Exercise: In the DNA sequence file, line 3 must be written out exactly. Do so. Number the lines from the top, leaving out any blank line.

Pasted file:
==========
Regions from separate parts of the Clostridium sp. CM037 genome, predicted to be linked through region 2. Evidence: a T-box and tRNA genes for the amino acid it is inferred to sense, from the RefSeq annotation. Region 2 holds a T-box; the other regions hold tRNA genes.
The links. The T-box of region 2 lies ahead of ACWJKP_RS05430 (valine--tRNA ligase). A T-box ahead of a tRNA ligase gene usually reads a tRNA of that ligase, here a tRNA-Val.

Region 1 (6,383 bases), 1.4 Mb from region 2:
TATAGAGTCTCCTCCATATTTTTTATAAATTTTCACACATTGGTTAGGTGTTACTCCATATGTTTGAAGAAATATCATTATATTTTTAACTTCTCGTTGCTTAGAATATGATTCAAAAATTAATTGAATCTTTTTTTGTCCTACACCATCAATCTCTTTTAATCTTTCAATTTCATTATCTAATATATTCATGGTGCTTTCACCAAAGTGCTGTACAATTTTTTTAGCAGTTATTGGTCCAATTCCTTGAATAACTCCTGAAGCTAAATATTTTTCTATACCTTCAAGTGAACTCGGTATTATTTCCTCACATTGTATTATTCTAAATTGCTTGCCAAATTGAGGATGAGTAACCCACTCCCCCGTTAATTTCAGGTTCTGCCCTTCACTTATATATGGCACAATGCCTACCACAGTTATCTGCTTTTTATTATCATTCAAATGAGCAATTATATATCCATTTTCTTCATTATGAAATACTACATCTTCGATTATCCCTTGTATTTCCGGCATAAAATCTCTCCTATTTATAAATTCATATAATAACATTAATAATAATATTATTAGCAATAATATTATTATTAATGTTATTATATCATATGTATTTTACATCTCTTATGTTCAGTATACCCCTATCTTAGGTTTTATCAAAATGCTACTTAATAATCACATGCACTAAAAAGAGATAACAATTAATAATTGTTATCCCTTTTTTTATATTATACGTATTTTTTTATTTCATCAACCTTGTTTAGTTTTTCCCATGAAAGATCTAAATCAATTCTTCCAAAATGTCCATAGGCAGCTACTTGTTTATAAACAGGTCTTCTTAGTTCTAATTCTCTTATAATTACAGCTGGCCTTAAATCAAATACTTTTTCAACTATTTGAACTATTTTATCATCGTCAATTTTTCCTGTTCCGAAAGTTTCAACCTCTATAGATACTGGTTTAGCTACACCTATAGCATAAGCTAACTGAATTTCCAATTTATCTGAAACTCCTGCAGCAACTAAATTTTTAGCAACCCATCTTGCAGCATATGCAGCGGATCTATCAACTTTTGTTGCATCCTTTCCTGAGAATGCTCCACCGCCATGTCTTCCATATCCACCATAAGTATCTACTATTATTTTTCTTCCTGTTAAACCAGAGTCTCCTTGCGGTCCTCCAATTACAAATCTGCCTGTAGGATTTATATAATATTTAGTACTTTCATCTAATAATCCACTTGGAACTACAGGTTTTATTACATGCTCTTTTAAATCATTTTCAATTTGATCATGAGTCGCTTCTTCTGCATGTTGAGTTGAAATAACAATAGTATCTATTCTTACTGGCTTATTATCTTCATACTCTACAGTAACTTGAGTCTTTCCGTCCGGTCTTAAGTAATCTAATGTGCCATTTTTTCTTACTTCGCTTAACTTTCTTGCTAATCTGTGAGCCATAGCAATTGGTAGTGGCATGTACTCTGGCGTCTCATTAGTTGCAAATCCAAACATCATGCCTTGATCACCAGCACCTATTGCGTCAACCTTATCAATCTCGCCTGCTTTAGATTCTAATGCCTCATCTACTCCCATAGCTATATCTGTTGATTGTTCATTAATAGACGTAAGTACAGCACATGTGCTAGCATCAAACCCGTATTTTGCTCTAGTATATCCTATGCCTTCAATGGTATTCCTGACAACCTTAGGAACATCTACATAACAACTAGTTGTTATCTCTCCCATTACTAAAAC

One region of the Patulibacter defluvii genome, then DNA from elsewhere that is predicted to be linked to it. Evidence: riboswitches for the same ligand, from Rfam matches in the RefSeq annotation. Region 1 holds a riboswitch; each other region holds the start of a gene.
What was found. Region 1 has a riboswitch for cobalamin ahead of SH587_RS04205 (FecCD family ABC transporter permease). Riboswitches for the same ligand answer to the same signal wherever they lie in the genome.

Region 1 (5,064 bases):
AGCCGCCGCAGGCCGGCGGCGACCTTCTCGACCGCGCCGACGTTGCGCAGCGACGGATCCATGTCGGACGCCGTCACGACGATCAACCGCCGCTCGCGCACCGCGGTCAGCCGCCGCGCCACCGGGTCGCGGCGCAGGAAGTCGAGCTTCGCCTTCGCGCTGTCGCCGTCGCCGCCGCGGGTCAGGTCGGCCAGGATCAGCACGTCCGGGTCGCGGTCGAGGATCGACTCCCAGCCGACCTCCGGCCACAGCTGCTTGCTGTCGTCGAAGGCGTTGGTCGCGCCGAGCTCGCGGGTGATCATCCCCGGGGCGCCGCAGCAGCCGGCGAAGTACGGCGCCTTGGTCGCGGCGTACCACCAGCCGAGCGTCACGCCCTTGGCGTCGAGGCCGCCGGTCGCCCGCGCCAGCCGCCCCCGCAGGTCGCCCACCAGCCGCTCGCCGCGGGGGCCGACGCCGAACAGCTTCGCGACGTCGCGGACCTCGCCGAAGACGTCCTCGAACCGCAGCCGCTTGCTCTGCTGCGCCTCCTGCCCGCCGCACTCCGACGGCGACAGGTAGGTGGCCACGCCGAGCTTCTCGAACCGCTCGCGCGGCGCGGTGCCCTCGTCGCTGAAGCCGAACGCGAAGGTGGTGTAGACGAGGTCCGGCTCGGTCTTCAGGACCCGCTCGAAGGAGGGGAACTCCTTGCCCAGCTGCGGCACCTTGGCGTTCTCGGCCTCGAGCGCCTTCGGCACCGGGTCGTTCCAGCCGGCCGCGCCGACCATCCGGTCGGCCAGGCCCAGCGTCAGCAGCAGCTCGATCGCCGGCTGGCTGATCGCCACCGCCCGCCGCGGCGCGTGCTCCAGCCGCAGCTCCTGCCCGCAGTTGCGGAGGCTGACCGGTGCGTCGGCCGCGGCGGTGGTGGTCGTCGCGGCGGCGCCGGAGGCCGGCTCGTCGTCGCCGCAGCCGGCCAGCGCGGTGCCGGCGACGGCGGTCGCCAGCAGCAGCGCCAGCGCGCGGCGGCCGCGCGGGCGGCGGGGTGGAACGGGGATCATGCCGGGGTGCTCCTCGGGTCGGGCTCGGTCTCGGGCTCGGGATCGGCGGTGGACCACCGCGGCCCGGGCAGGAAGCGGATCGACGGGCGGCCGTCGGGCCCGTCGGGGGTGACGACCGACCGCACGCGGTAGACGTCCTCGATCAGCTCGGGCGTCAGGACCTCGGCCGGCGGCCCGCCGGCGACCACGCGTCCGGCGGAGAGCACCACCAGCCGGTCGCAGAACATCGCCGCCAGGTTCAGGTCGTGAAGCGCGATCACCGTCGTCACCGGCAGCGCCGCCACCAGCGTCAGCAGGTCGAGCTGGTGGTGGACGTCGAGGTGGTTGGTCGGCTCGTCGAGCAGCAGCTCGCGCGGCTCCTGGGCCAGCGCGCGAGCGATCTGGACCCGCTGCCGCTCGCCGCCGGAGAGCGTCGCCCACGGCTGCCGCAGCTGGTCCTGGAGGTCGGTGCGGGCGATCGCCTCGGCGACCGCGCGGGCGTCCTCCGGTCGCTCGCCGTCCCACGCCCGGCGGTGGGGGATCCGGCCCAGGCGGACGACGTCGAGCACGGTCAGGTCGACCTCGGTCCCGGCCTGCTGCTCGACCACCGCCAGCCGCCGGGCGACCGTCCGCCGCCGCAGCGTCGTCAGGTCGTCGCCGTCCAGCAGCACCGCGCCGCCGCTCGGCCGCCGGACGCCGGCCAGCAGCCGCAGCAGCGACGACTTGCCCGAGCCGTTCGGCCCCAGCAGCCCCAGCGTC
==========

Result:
Region 1 (6,383 bases), 1.4 Mb from region 2: